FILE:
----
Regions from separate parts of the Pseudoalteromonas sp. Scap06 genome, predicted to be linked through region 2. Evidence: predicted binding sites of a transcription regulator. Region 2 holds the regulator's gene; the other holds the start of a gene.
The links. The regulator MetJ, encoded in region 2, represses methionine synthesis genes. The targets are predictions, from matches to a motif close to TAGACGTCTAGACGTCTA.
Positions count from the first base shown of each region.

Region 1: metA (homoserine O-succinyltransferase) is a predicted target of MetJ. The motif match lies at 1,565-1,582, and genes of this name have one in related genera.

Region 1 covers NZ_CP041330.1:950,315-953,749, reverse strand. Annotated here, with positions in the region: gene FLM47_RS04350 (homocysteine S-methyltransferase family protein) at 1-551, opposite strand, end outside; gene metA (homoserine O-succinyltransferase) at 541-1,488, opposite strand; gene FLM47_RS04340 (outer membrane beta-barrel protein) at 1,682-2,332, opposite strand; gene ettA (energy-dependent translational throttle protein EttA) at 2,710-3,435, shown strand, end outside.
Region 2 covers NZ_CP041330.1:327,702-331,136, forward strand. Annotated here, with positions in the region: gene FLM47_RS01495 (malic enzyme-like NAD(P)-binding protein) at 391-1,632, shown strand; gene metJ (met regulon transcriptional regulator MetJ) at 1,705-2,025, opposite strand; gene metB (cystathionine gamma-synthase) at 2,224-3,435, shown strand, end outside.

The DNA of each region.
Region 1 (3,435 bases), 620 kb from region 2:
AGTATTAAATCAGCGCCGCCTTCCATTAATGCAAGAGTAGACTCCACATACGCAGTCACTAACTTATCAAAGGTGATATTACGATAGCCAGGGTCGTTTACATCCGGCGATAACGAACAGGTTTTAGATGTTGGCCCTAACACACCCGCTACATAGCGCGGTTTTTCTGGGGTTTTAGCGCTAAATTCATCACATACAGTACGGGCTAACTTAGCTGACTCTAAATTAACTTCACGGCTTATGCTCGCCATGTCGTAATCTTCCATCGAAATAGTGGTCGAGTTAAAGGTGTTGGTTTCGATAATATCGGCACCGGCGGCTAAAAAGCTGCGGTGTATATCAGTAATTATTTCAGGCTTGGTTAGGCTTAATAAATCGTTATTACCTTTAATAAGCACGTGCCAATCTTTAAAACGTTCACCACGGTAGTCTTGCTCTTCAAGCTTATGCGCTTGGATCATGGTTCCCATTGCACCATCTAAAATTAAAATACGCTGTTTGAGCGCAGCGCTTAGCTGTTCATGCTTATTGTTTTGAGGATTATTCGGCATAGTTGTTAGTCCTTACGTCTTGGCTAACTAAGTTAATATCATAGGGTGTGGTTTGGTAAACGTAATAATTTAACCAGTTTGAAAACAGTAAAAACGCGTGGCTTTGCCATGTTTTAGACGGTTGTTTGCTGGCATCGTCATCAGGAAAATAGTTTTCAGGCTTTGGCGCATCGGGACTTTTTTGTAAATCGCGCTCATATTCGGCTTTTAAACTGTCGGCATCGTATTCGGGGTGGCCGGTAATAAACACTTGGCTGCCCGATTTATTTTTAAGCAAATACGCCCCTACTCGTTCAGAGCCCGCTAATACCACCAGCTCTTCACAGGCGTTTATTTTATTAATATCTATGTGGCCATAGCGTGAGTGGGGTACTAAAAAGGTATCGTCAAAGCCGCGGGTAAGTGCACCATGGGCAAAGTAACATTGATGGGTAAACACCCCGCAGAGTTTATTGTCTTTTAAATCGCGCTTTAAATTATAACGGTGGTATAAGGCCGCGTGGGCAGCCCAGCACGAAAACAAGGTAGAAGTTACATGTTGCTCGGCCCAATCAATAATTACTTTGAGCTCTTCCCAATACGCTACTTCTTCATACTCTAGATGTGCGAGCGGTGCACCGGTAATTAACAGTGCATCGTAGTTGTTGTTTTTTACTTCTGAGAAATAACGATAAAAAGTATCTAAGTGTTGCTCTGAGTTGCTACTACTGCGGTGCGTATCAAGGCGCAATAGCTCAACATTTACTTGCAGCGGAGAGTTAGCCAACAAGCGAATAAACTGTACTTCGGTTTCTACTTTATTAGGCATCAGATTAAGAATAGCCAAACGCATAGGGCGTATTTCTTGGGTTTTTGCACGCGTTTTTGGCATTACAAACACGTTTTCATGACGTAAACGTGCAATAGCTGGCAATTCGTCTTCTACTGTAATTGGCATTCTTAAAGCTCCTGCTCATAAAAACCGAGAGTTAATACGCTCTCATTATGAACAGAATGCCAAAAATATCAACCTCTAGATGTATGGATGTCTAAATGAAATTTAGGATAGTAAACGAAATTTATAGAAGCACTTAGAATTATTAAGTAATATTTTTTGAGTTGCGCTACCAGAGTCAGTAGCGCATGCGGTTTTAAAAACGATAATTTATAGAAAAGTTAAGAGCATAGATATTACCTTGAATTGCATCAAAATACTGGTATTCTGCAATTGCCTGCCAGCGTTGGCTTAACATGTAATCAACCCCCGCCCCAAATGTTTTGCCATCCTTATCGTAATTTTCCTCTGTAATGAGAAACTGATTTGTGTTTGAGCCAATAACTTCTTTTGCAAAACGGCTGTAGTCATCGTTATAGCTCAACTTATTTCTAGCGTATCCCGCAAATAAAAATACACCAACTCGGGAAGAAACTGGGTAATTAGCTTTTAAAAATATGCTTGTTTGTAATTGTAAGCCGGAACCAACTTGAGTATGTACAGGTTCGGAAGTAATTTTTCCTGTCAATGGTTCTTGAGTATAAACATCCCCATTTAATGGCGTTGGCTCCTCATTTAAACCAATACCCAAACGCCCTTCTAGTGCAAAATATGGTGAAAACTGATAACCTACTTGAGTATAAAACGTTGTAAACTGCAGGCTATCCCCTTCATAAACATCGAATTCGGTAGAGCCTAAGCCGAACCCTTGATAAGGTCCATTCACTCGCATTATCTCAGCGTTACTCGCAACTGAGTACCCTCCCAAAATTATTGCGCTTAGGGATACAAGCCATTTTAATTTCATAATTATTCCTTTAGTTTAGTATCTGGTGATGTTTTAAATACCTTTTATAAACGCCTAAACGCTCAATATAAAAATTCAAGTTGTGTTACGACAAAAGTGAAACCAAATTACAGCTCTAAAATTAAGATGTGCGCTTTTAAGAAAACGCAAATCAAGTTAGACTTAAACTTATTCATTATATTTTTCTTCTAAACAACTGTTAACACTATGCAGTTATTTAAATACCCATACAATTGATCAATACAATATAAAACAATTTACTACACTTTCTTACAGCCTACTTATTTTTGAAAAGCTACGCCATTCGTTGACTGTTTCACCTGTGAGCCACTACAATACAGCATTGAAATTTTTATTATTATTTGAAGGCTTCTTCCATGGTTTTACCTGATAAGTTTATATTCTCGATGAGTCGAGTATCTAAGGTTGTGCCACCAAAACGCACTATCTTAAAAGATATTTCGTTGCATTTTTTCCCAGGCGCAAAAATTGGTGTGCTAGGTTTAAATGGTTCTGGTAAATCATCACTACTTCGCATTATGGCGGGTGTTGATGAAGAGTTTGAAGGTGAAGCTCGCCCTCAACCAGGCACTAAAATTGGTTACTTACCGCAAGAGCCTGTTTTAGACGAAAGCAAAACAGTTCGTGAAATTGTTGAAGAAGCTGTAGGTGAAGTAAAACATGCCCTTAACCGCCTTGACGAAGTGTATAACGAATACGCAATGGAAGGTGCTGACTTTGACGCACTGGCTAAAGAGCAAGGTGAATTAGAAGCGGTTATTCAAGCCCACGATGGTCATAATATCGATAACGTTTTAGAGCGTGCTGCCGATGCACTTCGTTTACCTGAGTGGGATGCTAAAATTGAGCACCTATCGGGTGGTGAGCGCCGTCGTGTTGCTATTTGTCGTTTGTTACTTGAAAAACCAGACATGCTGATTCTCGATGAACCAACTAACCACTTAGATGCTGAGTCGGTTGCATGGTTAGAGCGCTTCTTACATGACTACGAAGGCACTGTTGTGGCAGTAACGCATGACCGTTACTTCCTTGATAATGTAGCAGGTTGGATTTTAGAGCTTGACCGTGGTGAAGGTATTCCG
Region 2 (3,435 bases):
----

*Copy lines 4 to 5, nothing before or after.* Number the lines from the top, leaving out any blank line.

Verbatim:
Region 1: metA (homoserine O-succinyltransferase) is a predicted target of MetJ. The motif match lies at 1,565-1,582, and genes of this name have one in related genera.

Region 1 covers NZ_CP041330.1:950,315-953,749, reverse strand. Annotated here, with positions in the region: gene FLM47_RS04350 (homocysteine S-methyltransferase family protein) at 1-551, opposite strand, end outside; gene metA (homoserine O-succinyltransferase) at 541-1,488, opposite strand; gene FLM47_RS04340 (outer membrane beta-barrel protein) at 1,682-2,332, opposite strand; gene ettA (energy-dependent translational throttle protein EttA) at 2,710-3,435, shown strand, end outside.